How do you think your upbringing influenced your choice of career?
It didn’t. There was no space on the photography course so I was forced to do graphic design (I like to think it worked out for me in the end). At the time I didn’t even know exactly what graphic design was. Soon after I became obsessed, starting with editorial design and the fundamentals of typography, then swiftly into moving image.
Did you study at degree level and if so, do you feel you need a formal education for what you do?
Yes, I did, and no, I absolutely don’t. University taught me how to learn, work experience (and the internet) taught me most of what I know. University isn’t the answer by any means, but I do think it’s an important step in finding your voice and building a perception of the world (albeit, a naive one), and without that it’s hard to creatively reflect and contribute.
After graduating, what were your initial steps?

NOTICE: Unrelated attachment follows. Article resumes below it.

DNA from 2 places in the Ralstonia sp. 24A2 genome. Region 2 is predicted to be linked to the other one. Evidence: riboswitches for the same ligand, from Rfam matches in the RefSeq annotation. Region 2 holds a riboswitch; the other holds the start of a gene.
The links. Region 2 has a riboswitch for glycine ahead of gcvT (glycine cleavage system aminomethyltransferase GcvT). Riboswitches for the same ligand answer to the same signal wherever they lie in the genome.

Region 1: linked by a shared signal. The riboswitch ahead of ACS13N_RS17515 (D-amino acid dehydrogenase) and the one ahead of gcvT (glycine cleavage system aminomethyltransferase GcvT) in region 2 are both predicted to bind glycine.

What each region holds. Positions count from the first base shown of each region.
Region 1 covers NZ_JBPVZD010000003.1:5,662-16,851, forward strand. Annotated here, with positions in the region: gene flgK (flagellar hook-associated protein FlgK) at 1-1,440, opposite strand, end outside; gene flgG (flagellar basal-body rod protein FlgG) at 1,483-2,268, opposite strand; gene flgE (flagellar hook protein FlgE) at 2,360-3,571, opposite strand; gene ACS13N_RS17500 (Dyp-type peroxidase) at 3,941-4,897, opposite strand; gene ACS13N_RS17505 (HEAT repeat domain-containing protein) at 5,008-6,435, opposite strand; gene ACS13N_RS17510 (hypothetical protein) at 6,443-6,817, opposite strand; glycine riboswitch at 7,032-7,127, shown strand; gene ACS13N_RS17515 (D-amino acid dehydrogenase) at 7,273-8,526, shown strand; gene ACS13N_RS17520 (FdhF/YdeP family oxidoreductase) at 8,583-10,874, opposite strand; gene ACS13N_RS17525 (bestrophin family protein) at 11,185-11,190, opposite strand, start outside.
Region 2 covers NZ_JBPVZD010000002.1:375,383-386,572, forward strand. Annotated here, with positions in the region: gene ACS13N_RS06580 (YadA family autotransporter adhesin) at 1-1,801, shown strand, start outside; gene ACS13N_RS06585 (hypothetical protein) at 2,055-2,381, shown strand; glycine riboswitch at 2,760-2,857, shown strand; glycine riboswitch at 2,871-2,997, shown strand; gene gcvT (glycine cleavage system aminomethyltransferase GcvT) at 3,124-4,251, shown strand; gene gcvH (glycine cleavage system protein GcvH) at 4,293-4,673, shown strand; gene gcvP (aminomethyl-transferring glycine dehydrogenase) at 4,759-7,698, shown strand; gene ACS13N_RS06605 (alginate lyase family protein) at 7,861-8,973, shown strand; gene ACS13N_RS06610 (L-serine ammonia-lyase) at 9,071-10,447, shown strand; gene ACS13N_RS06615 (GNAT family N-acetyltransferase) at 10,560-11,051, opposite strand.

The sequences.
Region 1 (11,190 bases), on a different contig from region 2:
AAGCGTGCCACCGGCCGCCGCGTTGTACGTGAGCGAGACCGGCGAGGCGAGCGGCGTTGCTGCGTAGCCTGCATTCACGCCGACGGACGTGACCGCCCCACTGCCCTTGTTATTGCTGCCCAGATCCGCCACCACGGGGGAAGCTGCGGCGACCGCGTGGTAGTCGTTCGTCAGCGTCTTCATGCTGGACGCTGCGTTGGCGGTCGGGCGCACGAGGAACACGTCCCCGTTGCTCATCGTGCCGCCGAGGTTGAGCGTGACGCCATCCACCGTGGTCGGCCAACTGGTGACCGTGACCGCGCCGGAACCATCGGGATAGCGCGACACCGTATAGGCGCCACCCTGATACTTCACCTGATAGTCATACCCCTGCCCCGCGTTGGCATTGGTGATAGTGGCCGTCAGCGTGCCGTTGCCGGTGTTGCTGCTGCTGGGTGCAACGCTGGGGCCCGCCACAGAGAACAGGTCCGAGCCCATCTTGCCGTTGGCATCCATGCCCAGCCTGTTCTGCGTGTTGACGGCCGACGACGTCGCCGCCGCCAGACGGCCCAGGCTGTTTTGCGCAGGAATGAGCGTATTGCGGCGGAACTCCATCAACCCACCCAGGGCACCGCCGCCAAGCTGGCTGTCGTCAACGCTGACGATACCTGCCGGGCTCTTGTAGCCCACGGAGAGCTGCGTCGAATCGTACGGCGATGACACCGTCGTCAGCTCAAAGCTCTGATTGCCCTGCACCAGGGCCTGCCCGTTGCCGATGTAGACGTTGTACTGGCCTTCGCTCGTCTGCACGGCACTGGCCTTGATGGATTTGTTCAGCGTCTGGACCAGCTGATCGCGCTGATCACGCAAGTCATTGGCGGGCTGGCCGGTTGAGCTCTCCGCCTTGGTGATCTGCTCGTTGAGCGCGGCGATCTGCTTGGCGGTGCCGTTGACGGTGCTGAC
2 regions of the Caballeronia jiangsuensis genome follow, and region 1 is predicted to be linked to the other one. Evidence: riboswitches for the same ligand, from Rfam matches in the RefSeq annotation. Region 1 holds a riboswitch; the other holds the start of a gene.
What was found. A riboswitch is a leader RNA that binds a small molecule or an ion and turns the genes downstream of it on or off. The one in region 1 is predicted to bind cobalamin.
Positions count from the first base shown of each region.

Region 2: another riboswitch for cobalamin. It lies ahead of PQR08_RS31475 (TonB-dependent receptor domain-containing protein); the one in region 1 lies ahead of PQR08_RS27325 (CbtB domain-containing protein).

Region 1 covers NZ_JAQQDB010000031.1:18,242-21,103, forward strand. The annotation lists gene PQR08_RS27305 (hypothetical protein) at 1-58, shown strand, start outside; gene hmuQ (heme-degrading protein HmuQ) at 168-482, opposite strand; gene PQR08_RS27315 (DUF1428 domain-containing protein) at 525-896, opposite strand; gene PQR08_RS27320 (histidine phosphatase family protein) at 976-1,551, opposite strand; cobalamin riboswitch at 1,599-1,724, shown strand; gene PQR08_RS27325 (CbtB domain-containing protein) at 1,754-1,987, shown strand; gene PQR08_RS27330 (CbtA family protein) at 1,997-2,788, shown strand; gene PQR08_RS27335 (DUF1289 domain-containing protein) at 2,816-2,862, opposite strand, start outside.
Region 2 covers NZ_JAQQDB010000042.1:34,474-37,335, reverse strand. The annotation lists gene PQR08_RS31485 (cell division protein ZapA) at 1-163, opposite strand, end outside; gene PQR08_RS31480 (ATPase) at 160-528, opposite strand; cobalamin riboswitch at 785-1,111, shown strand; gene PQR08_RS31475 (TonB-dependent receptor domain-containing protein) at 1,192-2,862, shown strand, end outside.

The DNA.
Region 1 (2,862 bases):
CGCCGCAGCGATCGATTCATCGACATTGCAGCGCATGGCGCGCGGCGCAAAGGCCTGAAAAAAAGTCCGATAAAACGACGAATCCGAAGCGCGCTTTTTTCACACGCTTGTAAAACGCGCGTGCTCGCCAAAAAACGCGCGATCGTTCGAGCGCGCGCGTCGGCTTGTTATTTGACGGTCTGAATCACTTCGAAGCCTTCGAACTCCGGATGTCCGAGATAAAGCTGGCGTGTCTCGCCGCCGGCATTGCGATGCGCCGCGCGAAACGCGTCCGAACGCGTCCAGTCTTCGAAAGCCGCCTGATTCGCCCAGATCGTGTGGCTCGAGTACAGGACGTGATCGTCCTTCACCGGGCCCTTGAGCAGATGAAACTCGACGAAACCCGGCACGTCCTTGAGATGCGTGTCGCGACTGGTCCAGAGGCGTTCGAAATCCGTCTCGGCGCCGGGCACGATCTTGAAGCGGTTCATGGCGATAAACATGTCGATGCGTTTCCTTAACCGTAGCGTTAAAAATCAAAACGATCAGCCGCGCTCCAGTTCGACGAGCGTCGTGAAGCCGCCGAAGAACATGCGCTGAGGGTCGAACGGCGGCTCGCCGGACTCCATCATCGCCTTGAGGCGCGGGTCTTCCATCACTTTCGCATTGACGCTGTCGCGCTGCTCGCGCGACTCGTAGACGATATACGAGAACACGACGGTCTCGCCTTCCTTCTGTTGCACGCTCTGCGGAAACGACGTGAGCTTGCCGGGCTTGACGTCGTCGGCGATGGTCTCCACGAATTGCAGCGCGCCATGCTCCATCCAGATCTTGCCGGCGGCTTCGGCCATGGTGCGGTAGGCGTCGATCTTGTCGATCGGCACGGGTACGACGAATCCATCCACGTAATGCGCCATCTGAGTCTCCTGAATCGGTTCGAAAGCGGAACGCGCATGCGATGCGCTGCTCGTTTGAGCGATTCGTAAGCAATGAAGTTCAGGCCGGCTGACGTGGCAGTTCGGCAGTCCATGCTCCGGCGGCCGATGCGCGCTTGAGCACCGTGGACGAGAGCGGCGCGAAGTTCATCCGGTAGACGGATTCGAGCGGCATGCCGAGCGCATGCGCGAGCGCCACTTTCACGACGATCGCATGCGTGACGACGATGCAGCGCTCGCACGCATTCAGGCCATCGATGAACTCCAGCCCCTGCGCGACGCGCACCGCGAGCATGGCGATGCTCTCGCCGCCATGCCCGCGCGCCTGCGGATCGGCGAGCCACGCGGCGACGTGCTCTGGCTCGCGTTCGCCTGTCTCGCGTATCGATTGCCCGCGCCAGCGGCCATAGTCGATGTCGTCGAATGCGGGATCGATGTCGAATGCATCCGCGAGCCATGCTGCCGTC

Although I did well at university, I was very creatively self-conscious. It was tough to envision my place in the commercial world, as so many aspects of design interested me and I couldn’t see myself specialising in one particular thing. I wanted to take anything I could get my hands on, and soak up as much as I could before anyone released I didn’t know what I was doing. That was imposter syndrome creeping in. I saw a number of talented graduates come out of university with a sense of entitlement and a willingness to wait for that ‘dream job’ and I was painfully aware of not doing that. After the first couple of years of working as a moving image designer and then a communications designer, the work and the industry completely shifted my perception of what I thought ‘design’ was, as well as my career ambitions. This was the case after working at Eight Inc. and beginning to move more into the world of experience design, which I gravitated towards as it required a multidisciplinary approach in order to see how elements such as communications, physical space, products and behaviours work in concert, informing one another to form meaningful experiences. I’m trying to build a diverse and episodic career, moving when it feels right and bringing the learnings of where I’ve been to wherever I go next. I have to keep moving otherwise I can easily start to feel stagnant.